She said incidents like these make her low in self-esteem. When asking for her salary at the media house she works in, she said the reply she gets most of the time is that why she needed money as she does not have a family to provide for. Comments like this leave her astounded.”Women journalists face both risk and financial lack,” said WWJ Makwanpur’s outgoing chair Ranjita Dangol.  Despite having the qualification and competency on a par with male counterparts, women journalists are most of the time neglected in terms of opportunities for capacity enhancement, capacity exposure, and promotion as male journalists are the priority of media houses.  According to her, this tendency and practice create hurdles for women journalists in every step to move upward. “This is the same reason that why posts of editors in most media houses are occupied by men,” she added. She went on to claim that yellow journalism was not in the account of women journalists. “It is challenging for women journalists to find advertisement contracts for the respective media and they are lagging behind in the market management as well.” Social discrimination and several sorts of risks are factors displacing women journalists. Dangol said in the case of mofussil, women are supposed to overcome several adversities and hurdles to enter the journalism field.
  At home, they are daughter-in-law, wife and mother and these roles women are prescribed to perform in private domain cause hurdles to them to pursue a career in journalism. On top of that, gender-based discrimination and poor economic status work as a catalyst to quit the profession.   They are burdened with double or triple roles and responsibilities.   The women journalists are not in the position of meeting up family’s expectation for economic contribution (to the family) and managing time for a balance between domestic and professional life. This is another reason that is sending women journalists back home. Despite having academic degrees in journalism, most of them find it very hard to continue with this profession due to these reasons.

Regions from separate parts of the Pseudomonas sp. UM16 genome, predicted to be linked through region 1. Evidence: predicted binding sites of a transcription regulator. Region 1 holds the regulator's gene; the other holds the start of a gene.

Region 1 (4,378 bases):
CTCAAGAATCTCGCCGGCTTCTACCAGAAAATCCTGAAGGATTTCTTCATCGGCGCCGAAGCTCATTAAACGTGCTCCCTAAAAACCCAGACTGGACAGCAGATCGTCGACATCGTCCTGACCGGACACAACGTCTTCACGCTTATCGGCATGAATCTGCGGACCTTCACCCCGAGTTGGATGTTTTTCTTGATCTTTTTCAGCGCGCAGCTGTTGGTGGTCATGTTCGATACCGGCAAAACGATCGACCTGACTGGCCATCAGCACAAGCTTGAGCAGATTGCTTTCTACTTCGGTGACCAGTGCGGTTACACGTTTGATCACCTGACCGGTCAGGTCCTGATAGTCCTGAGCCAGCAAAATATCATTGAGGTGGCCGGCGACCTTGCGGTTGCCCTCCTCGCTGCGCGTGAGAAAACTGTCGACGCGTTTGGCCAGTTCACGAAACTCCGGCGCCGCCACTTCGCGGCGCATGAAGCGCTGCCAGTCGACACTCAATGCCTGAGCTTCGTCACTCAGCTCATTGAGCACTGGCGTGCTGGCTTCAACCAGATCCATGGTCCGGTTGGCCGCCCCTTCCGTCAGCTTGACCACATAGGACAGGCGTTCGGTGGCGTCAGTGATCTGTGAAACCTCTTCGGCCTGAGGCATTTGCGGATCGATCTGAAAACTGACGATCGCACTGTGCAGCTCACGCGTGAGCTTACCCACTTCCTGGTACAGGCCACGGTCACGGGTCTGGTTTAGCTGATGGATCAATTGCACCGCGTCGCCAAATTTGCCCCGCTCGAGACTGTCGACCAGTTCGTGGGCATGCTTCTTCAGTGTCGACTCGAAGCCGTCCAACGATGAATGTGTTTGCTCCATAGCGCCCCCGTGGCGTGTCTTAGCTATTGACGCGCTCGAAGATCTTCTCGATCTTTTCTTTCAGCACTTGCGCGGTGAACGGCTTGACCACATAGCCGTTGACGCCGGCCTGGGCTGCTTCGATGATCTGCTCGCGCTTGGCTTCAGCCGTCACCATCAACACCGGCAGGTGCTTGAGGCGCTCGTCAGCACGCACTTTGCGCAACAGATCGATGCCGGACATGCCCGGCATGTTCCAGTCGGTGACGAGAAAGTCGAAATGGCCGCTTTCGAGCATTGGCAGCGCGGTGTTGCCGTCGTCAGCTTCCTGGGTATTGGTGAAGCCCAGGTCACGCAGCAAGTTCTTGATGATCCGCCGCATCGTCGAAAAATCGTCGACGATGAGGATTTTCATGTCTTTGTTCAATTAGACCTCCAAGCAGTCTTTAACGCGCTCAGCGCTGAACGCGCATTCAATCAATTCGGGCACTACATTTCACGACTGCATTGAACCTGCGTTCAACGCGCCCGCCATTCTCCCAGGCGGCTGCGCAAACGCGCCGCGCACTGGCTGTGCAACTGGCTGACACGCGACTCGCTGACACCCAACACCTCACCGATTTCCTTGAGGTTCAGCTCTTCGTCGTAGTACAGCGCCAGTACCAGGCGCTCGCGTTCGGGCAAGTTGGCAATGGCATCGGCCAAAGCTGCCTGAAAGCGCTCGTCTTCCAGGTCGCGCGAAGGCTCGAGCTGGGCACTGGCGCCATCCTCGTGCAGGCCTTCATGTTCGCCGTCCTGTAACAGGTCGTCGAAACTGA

The situation is not going to improve unless they have support from media houses, family and society towards that end. Makawanpur chair of Press Centre, Nanimaiya Bista, said that although journalism is not done as per the beat in mofussil, priority is given to male journalists in course of covering news related to politics. She said that they feel bad when the male journalist is most of the time assigned to cover so-called ‘big’ news from where they can get credit but women journalists are assigned in such tasks from where they could get the normal results even after putting in hard work. Bista said that discrimination faced by women journalists even after completing the task entrusted them by the media house, decreases self- confidence of women journalists, saying women journalists are also behind in course of getting information about programs and news related materials. 
It has already been 18 years that Makawanpur Campus has started teaching journalism subjects. Many women journalists started their journalism career demonstrating their capacity in the communication sector, but the trend of women journalists giving up their career continues following discrimination in responsibility and unequal salary.

– Anjali Thapa